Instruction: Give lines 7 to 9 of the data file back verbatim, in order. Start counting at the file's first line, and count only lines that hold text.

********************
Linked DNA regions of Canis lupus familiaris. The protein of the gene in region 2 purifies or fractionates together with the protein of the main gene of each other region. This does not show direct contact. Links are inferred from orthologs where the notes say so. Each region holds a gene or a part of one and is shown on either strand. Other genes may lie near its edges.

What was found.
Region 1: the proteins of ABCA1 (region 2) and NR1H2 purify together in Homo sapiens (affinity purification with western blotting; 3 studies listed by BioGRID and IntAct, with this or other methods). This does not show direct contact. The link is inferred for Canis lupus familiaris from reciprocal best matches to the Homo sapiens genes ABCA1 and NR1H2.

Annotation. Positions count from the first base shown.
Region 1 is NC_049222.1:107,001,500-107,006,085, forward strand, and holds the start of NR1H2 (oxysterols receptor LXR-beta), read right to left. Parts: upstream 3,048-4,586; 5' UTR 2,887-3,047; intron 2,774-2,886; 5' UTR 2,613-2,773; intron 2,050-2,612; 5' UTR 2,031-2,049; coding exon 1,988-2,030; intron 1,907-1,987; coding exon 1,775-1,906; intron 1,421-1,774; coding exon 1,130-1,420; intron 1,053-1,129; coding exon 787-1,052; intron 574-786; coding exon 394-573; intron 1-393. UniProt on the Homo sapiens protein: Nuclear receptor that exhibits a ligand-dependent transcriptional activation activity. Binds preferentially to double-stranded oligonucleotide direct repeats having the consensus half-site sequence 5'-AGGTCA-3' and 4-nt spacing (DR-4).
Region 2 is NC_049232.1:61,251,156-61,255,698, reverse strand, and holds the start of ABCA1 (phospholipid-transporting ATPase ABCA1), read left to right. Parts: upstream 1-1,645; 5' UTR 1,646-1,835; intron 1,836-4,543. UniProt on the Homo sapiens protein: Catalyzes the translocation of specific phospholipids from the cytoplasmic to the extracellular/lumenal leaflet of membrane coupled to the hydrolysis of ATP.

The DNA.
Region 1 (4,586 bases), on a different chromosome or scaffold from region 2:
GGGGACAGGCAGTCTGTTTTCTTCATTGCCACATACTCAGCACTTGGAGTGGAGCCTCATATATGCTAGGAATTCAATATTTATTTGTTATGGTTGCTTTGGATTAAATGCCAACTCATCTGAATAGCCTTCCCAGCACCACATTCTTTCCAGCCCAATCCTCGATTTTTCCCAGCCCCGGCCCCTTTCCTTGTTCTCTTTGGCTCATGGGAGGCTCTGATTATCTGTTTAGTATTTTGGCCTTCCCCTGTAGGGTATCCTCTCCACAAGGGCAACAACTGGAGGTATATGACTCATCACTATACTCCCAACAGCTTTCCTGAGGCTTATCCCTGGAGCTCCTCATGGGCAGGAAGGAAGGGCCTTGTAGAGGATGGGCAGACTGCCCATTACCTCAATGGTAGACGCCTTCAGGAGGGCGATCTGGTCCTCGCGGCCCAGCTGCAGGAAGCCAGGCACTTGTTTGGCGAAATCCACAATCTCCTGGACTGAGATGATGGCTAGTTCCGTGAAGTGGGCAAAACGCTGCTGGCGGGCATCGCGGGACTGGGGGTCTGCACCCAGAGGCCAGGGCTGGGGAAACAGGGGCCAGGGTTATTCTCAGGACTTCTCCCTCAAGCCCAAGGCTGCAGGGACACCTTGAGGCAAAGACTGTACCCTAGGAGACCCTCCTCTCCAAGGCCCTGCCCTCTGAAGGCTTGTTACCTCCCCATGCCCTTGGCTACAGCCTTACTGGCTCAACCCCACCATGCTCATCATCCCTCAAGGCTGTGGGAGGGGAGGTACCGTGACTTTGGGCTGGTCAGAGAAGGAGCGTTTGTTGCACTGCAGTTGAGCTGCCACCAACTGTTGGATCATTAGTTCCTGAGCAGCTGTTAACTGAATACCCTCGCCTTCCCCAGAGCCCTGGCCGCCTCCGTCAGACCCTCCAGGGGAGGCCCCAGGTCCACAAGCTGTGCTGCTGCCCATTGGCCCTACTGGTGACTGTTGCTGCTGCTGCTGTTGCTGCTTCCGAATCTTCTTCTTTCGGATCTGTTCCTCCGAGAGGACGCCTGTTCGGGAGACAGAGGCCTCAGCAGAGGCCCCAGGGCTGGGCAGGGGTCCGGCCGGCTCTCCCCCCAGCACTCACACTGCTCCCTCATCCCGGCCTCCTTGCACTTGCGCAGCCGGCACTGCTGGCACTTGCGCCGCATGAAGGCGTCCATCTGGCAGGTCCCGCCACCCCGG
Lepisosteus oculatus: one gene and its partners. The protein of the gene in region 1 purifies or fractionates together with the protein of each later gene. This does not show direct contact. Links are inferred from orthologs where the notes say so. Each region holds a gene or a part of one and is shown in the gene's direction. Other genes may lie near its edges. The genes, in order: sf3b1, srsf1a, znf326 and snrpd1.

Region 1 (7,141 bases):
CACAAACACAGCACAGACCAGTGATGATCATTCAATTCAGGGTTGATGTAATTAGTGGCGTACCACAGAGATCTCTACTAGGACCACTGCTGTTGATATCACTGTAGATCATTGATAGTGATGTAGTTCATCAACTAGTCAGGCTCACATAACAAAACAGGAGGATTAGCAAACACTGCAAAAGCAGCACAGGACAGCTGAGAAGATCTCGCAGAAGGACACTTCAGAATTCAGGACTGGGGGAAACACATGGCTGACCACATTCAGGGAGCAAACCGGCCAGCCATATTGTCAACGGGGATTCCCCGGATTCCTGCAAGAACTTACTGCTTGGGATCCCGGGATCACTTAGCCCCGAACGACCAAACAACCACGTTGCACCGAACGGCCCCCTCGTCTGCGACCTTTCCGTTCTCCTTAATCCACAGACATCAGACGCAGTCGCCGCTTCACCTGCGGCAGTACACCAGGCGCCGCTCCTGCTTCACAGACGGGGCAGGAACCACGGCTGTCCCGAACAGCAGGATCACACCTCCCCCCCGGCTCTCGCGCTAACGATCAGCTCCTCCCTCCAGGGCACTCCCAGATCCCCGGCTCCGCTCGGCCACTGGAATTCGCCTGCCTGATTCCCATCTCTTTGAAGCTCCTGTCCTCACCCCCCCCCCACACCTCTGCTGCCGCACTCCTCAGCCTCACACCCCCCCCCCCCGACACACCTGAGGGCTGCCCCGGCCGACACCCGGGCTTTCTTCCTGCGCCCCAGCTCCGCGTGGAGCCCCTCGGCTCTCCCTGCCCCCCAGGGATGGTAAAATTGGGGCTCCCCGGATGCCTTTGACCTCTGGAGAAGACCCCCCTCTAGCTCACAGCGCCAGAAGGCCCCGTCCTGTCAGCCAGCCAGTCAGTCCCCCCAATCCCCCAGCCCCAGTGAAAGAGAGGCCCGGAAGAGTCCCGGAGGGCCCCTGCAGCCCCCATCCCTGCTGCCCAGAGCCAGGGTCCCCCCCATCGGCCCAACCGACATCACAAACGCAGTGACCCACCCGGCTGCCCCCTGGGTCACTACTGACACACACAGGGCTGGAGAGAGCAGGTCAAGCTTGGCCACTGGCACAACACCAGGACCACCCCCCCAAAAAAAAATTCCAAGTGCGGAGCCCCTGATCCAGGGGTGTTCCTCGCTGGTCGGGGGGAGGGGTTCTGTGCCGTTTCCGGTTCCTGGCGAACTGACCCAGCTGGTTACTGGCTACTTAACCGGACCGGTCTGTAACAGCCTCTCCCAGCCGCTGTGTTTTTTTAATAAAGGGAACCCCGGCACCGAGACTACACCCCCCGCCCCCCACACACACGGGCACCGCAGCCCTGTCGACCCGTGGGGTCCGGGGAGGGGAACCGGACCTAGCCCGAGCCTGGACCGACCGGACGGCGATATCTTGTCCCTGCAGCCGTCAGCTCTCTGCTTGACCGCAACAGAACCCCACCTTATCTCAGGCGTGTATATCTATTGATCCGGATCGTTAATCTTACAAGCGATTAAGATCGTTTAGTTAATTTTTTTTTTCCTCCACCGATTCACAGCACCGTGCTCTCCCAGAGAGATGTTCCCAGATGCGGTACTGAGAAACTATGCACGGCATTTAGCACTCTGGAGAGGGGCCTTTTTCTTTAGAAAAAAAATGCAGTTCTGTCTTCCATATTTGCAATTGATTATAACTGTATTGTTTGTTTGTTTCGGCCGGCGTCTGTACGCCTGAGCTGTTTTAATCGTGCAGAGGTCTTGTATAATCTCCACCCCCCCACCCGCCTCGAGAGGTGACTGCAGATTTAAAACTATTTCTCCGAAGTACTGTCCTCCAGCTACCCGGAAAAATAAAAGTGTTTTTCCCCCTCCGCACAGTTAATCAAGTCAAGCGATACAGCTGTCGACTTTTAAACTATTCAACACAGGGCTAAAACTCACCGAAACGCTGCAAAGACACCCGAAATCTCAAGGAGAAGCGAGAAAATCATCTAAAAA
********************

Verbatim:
The DNA.
Region 1 (4,586 bases), on a different chromosome or scaffold from region 2:
GGGGACAGGCAGTCTGTTTTCTTCATTGCCACATACTCAGCACTTGGAGTGGAGCCTCATATATGCTAGGAATTCAATATTTATTTGTTATGGTTGCTTTGGATTAAATGCCAACTCATCTGAATAGCCTTCCCAGCACCACATTCTTTCCAGCCCAATCCTCGATTTTTCCCAGCCCCGGCCCCTTTCCTTGTTCTCTTTGGCTCATGGGAGGCTCTGATTATCTGTTTAGTATTTTGGCCTTCCCCTGTAGGGTATCCTCTCCACAAGGGCAACAACTGGAGGTATATGACTCATCACTATACTCCCAACAGCTTTCCTGAGGCTTATCCCTGGAGCTCCTCATGGGCAGGAAGGAAGGGCCTTGTAGAGGATGGGCAGACTGCCCATTACCTCAATGGTAGACGCCTTCAGGAGGGCGATCTGGTCCTCGCGGCCCAGCTGCAGGAAGCCAGGCACTTGTTTGGCGAAATCCACAATCTCCTGGACTGAGATGATGGCTAGTTCCGTGAAGTGGGCAAAACGCTGCTGGCGGGCATCGCGGGACTGGGGGTCTGCACCCAGAGGCCAGGGCTGGGGAAACAGGGGCCAGGGTTATTCTCAGGACTTCTCCCTCAAGCCCAAGGCTGCAGGGACACCTTGAGGCAAAGACTGTACCCTAGGAGACCCTCCTCTCCAAGGCCCTGCCCTCTGAAGGCTTGTTACCTCCCCATGCCCTTGGCTACAGCCTTACTGGCTCAACCCCACCATGCTCATCATCCCTCAAGGCTGTGGGAGGGGAGGTACCGTGACTTTGGGCTGGTCAGAGAAGGAGCGTTTGTTGCACTGCAGTTGAGCTGCCACCAACTGTTGGATCATTAGTTCCTGAGCAGCTGTTAACTGAATACCCTCGCCTTCCCCAGAGCCCTGGCCGCCTCCGTCAGACCCTCCAGGGGAGGCCCCAGGTCCACAAGCTGTGCTGCTGCCCATTGGCCCTACTGGTGACTGTTGCTGCTGCTGCTGTTGCTGCTTCCGAATCTTCTTCTTTCGGATCTGTTCCTCCGAGAGGACGCCTGTTCGGGAGACAGAGGCCTCAGCAGAGGCCCCAGGGCTGGGCAGGGGTCCGGCCGGCTCTCCCCCCAGCACTCACACTGCTCCCTCATCCCGGCCTCCTTGCACTTGCGCAGCCGGCACTGCTGGCACTTGCGCCGCATGAAGGCGTCCATCTGGCAGGTCCCGCCACCCCGG